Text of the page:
In-as-much-as, I don’t want a career in building – I simply don’t have the inclination to inhale cement- there are loads of women out there who are fascinated by architecture and want a career in building. But, society says it is a man’s job. And, because, women have been conditioned to compromise, they give up and veer towards the socially accepted feminine careers like nursing and teaching.

Nobody has been able to actually pinpoint when patriarchal brain washing started, but studies have shown that in centuries AD amongst the Aztecs and Mayans, women were leaders of tribes, chief warriors, and gods. Not goddesses, mind you. They were called “gods” because then, the gods were all female.

How the shift in power happened is a story for another day. Suffice it to say, the physically stronger sex wrestled the power from the “weaker sex”.

Currently, in Nigeria, inequality exists even in the sacred institution of marriage, which (in my humble single woman’s opinion) benefits the man more than the woman. The man gets a 4-in-1 package: a cook, housekeeper, sex provider and child bearer. The woman, usually, gets neglect, which tries valiantly to overlook by letting loose her maternal instincts on her children; they become her world.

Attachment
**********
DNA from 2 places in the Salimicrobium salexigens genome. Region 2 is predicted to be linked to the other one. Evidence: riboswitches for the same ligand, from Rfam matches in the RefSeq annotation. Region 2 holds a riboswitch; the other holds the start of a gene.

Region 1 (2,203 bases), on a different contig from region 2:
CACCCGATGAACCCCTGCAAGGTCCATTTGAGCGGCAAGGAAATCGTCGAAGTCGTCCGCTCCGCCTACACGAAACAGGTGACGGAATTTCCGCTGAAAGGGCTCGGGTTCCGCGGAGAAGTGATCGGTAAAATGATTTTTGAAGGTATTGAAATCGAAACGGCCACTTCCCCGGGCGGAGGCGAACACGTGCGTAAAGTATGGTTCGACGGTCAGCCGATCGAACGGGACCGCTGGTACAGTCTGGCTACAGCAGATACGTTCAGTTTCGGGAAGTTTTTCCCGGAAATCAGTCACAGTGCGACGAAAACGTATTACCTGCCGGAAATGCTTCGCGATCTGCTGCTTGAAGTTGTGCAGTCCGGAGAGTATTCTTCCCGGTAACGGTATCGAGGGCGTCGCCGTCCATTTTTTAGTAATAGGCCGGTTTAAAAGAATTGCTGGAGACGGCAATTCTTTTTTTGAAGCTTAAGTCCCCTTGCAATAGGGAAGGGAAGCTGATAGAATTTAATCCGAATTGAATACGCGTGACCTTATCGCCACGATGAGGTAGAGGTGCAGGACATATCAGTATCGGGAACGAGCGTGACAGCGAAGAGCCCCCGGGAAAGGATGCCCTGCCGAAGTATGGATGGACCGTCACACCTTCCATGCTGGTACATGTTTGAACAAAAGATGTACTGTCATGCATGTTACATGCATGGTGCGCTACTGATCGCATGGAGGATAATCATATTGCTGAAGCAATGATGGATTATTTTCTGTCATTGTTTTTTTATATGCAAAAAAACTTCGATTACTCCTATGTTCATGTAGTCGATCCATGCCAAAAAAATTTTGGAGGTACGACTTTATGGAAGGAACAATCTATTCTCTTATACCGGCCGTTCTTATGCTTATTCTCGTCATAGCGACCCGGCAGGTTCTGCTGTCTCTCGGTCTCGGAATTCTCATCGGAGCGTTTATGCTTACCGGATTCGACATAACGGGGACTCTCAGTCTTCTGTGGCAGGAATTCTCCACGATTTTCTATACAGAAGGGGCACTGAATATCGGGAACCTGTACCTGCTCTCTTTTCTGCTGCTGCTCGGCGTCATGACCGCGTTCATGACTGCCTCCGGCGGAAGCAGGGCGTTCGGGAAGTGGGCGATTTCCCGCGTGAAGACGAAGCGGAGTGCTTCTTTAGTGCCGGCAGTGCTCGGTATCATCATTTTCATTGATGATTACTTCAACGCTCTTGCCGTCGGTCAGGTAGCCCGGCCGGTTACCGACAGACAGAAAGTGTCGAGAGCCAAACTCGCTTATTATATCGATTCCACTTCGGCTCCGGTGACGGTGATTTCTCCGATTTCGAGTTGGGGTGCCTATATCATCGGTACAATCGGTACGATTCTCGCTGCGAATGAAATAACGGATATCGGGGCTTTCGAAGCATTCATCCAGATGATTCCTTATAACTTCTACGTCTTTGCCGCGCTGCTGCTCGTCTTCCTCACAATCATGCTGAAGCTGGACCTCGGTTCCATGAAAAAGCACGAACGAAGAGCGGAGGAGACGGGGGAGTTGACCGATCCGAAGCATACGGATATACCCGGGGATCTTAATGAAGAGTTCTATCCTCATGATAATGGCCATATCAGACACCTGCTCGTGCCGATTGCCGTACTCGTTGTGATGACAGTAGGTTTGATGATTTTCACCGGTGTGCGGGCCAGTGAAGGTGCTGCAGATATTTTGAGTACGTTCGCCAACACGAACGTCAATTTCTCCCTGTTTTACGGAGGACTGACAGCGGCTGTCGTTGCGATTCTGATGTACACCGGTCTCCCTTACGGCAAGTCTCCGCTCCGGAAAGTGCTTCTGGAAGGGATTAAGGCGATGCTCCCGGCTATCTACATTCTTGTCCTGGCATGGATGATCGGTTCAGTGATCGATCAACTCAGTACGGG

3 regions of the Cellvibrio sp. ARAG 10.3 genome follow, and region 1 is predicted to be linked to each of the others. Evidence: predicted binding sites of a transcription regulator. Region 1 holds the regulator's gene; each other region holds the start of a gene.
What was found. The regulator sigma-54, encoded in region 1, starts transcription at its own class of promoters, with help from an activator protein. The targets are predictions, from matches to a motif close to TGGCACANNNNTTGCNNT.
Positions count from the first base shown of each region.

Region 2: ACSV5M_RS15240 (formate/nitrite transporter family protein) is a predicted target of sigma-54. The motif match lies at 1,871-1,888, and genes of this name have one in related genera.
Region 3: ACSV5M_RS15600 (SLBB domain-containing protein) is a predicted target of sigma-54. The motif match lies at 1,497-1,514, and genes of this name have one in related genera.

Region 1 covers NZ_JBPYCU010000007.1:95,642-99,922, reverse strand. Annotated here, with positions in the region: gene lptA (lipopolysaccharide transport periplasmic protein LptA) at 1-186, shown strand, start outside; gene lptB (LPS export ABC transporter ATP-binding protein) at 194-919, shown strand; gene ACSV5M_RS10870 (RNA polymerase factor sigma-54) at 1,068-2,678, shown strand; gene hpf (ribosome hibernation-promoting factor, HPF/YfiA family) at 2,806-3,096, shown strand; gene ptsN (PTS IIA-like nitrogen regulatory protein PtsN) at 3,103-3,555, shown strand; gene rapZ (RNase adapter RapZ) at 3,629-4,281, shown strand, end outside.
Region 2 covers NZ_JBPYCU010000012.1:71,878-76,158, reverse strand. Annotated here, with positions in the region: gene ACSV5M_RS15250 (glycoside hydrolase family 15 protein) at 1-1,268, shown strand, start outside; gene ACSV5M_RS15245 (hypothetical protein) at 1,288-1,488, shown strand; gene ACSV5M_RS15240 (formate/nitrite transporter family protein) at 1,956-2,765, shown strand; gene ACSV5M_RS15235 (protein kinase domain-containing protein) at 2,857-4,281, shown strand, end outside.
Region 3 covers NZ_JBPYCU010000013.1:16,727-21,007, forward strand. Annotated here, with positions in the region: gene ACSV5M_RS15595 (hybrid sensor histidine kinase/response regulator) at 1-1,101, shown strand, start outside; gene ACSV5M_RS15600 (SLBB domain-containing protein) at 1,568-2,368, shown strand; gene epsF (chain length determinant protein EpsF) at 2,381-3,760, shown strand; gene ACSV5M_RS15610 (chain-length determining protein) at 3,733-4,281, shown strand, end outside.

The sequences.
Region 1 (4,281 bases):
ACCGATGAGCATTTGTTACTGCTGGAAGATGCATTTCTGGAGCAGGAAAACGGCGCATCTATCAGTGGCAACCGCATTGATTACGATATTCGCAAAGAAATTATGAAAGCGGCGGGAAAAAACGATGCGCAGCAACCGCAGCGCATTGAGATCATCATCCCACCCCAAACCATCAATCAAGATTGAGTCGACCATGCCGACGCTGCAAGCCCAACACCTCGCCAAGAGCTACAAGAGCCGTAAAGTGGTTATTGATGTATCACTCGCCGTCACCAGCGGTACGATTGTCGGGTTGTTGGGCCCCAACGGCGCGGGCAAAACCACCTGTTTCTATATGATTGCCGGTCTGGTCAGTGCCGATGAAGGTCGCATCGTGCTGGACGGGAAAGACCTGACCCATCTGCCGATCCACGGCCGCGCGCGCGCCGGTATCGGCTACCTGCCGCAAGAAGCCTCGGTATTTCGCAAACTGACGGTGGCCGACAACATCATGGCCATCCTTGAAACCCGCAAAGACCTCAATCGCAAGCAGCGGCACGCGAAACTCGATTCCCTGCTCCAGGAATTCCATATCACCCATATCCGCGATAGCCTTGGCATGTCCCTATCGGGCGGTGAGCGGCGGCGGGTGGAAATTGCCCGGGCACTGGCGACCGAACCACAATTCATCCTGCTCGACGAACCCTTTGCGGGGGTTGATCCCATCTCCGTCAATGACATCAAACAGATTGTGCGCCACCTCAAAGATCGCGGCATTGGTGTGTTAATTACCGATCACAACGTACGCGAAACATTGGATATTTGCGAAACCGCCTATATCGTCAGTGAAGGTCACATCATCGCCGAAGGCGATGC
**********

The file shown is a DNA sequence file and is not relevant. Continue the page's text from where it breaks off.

Society enjoins the woman to perform her legal conjugal duties, even if she is not in the mood. This is because society believes it is the right of the man to have unlimited “access” to his wife. As a result, if a man has sexual intercourse with his unwilling wife, it is not rape. For according to law, a man cannot rape his wife.

Also, the bride price custom does not help the course of women. An abusive husband will say to his wife, “I will not take any rubbish from you o! Not after, I paid your bride price.”

Like he bought her! Women are not chattels to be owned. They are partners to be adored and respected.

To achieve gender equality we have to eradicate social and cultural gender role playing. The kitchen is not the domain of the woman/girl child only. The success of chefs such as Miami’s Mathieu Godard is a case in point.